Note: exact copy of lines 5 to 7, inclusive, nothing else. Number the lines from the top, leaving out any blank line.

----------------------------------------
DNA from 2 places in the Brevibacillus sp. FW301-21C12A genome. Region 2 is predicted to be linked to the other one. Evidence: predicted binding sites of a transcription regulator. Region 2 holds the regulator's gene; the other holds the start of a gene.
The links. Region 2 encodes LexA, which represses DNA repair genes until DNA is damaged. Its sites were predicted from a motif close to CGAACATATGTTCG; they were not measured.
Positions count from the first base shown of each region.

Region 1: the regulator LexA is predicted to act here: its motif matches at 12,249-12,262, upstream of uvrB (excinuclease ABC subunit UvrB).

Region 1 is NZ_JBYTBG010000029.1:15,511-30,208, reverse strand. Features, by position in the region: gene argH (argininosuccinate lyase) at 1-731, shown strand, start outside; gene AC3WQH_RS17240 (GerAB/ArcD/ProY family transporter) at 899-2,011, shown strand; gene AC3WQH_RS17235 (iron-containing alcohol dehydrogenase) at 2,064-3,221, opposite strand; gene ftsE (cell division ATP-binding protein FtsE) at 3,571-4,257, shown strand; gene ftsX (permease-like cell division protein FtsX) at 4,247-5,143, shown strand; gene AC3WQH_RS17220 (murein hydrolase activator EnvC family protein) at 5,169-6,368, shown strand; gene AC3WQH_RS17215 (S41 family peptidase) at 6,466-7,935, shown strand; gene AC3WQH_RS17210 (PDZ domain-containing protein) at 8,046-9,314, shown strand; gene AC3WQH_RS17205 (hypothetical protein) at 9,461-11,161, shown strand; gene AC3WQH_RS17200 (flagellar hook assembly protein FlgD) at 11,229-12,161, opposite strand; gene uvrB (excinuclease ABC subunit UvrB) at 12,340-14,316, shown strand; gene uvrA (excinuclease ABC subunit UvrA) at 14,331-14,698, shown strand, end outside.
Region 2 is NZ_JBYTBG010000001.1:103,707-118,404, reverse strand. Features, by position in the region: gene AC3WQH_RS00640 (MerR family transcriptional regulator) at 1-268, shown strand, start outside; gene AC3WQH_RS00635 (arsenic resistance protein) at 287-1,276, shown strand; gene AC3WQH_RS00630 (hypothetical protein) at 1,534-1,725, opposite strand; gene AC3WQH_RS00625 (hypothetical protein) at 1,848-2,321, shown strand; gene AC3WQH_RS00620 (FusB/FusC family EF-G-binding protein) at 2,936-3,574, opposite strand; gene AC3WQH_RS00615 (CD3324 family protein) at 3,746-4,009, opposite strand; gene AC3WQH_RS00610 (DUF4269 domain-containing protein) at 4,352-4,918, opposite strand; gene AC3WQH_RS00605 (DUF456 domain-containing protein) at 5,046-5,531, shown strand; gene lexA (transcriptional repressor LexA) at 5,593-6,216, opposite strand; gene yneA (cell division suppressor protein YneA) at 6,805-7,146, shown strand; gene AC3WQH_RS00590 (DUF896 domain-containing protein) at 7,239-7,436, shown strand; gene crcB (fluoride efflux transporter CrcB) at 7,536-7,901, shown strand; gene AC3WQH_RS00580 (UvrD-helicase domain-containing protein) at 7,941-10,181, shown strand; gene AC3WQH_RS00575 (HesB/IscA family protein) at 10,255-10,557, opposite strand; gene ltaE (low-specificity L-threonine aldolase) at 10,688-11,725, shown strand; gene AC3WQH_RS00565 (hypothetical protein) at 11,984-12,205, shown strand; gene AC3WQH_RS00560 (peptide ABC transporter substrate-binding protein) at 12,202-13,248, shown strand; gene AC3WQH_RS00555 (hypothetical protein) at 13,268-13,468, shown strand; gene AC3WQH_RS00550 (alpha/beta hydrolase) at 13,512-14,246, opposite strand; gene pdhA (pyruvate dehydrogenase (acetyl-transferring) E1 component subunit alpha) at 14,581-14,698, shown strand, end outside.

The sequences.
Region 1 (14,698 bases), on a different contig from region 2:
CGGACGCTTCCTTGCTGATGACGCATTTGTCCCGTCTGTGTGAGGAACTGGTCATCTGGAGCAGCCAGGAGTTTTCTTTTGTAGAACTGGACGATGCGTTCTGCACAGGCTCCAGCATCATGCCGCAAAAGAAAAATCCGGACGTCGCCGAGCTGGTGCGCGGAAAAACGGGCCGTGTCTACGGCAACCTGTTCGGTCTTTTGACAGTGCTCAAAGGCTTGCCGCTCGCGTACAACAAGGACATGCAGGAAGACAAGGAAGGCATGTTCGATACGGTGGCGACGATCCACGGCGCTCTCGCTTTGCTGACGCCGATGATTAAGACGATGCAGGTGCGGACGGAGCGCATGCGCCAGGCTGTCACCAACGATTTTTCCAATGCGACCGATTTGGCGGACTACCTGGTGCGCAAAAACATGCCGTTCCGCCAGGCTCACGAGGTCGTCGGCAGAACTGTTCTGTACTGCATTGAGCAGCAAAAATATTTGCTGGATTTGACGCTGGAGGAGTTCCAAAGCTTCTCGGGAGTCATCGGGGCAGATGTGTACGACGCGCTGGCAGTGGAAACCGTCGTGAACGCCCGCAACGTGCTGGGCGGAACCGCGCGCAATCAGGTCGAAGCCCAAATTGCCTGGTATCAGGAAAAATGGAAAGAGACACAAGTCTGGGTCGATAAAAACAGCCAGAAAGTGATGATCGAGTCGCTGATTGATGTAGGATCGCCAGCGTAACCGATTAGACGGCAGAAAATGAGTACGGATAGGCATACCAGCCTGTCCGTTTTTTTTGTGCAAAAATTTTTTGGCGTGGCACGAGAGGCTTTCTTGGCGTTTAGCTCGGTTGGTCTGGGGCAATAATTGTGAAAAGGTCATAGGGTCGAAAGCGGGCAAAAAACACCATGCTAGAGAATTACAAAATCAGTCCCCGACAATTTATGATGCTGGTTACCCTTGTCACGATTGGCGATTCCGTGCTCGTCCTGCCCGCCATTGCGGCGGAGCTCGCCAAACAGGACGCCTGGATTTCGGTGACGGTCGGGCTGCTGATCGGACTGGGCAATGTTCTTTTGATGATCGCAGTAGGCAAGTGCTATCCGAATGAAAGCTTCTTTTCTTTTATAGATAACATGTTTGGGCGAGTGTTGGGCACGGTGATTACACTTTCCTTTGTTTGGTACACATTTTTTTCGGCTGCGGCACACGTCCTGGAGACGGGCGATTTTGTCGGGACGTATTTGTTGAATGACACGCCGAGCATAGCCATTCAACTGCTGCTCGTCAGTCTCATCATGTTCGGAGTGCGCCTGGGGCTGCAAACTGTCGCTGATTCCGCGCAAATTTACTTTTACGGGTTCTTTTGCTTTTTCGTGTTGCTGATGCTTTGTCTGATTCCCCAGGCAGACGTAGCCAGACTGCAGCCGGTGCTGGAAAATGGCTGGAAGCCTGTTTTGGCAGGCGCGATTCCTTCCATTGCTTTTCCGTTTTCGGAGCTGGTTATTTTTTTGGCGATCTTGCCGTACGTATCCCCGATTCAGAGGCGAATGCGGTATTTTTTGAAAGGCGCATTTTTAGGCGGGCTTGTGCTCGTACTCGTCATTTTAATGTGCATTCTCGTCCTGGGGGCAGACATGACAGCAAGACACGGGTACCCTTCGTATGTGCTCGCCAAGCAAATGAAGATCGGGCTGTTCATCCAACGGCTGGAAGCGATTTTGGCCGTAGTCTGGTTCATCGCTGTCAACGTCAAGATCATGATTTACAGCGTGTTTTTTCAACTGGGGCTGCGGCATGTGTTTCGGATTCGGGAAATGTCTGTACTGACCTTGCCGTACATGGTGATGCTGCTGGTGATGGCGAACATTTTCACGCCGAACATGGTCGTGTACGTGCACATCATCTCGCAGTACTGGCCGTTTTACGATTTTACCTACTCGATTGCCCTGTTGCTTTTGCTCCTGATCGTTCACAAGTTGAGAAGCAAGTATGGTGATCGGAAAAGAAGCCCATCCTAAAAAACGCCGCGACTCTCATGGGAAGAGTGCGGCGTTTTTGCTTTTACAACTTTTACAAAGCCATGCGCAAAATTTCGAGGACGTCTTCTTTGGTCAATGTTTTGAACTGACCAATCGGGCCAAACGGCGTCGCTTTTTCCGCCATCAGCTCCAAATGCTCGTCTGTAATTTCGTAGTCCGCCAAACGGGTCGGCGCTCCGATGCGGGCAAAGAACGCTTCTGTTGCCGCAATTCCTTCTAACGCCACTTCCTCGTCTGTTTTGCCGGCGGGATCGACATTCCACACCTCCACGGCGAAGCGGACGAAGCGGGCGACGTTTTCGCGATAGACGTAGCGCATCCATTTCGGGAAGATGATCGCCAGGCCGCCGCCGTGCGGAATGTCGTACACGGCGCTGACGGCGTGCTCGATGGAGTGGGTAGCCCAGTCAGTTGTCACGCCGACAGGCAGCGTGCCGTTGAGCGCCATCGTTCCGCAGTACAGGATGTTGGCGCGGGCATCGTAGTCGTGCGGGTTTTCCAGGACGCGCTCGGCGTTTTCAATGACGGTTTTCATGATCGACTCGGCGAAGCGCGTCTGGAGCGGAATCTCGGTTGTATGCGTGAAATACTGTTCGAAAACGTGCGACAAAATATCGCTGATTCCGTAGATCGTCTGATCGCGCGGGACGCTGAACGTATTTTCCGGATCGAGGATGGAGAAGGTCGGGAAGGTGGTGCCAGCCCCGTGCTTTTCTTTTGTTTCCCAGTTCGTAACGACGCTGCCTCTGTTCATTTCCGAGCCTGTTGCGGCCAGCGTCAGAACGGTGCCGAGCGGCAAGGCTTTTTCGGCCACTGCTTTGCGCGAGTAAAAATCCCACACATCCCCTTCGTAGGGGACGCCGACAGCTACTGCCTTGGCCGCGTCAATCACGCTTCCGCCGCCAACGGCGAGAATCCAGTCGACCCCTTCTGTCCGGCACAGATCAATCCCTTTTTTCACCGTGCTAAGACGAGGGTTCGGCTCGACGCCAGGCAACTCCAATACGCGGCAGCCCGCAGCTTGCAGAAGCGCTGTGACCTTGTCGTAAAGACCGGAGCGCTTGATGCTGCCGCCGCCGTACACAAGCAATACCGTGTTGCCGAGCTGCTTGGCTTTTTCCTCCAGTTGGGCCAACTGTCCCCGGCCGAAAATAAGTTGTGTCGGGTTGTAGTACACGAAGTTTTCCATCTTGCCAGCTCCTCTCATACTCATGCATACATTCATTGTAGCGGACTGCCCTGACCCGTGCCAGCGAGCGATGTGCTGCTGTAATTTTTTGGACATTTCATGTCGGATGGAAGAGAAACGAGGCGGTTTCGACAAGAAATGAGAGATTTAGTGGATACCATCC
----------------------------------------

Region 1 is NZ_JBYTBG010000029.1:15,511-30,208, reverse strand. Features, by position in the region: gene argH (argininosuccinate lyase) at 1-731, shown strand, start outside; gene AC3WQH_RS17240 (GerAB/ArcD/ProY family transporter) at 899-2,011, shown strand; gene AC3WQH_RS17235 (iron-containing alcohol dehydrogenase) at 2,064-3,221, opposite strand; gene ftsE (cell division ATP-binding protein FtsE) at 3,571-4,257, shown strand; gene ftsX (permease-like cell division protein FtsX) at 4,247-5,143, shown strand; gene AC3WQH_RS17220 (murein hydrolase activator EnvC family protein) at 5,169-6,368, shown strand; gene AC3WQH_RS17215 (S41 family peptidase) at 6,466-7,935, shown strand; gene AC3WQH_RS17210 (PDZ domain-containing protein) at 8,046-9,314, shown strand; gene AC3WQH_RS17205 (hypothetical protein) at 9,461-11,161, shown strand; gene AC3WQH_RS17200 (flagellar hook assembly protein FlgD) at 11,229-12,161, opposite strand; gene uvrB (excinuclease ABC subunit UvrB) at 12,340-14,316, shown strand; gene uvrA (excinuclease ABC subunit UvrA) at 14,331-14,698, shown strand, end outside.
Region 2 is NZ_JBYTBG010000001.1:103,707-118,404, reverse strand. Features, by position in the region: gene AC3WQH_RS00640 (MerR family transcriptional regulator) at 1-268, shown strand, start outside; gene AC3WQH_RS00635 (arsenic resistance protein) at 287-1,276, shown strand; gene AC3WQH_RS00630 (hypothetical protein) at 1,534-1,725, opposite strand; gene AC3WQH_RS00625 (hypothetical protein) at 1,848-2,321, shown strand; gene AC3WQH_RS00620 (FusB/FusC family EF-G-binding protein) at 2,936-3,574, opposite strand; gene AC3WQH_RS00615 (CD3324 family protein) at 3,746-4,009, opposite strand; gene AC3WQH_RS00610 (DUF4269 domain-containing protein) at 4,352-4,918, opposite strand; gene AC3WQH_RS00605 (DUF456 domain-containing protein) at 5,046-5,531, shown strand; gene lexA (transcriptional repressor LexA) at 5,593-6,216, opposite strand; gene yneA (cell division suppressor protein YneA) at 6,805-7,146, shown strand; gene AC3WQH_RS00590 (DUF896 domain-containing protein) at 7,239-7,436, shown strand; gene crcB (fluoride efflux transporter CrcB) at 7,536-7,901, shown strand; gene AC3WQH_RS00580 (UvrD-helicase domain-containing protein) at 7,941-10,181, shown strand; gene AC3WQH_RS00575 (HesB/IscA family protein) at 10,255-10,557, opposite strand; gene ltaE (low-specificity L-threonine aldolase) at 10,688-11,725, shown strand; gene AC3WQH_RS00565 (hypothetical protein) at 11,984-12,205, shown strand; gene AC3WQH_RS00560 (peptide ABC transporter substrate-binding protein) at 12,202-13,248, shown strand; gene AC3WQH_RS00555 (hypothetical protein) at 13,268-13,468, shown strand; gene AC3WQH_RS00550 (alpha/beta hydrolase) at 13,512-14,246, opposite strand; gene pdhA (pyruvate dehydrogenase (acetyl-transferring) E1 component subunit alpha) at 14,581-14,698, shown strand, end outside.

The sequences.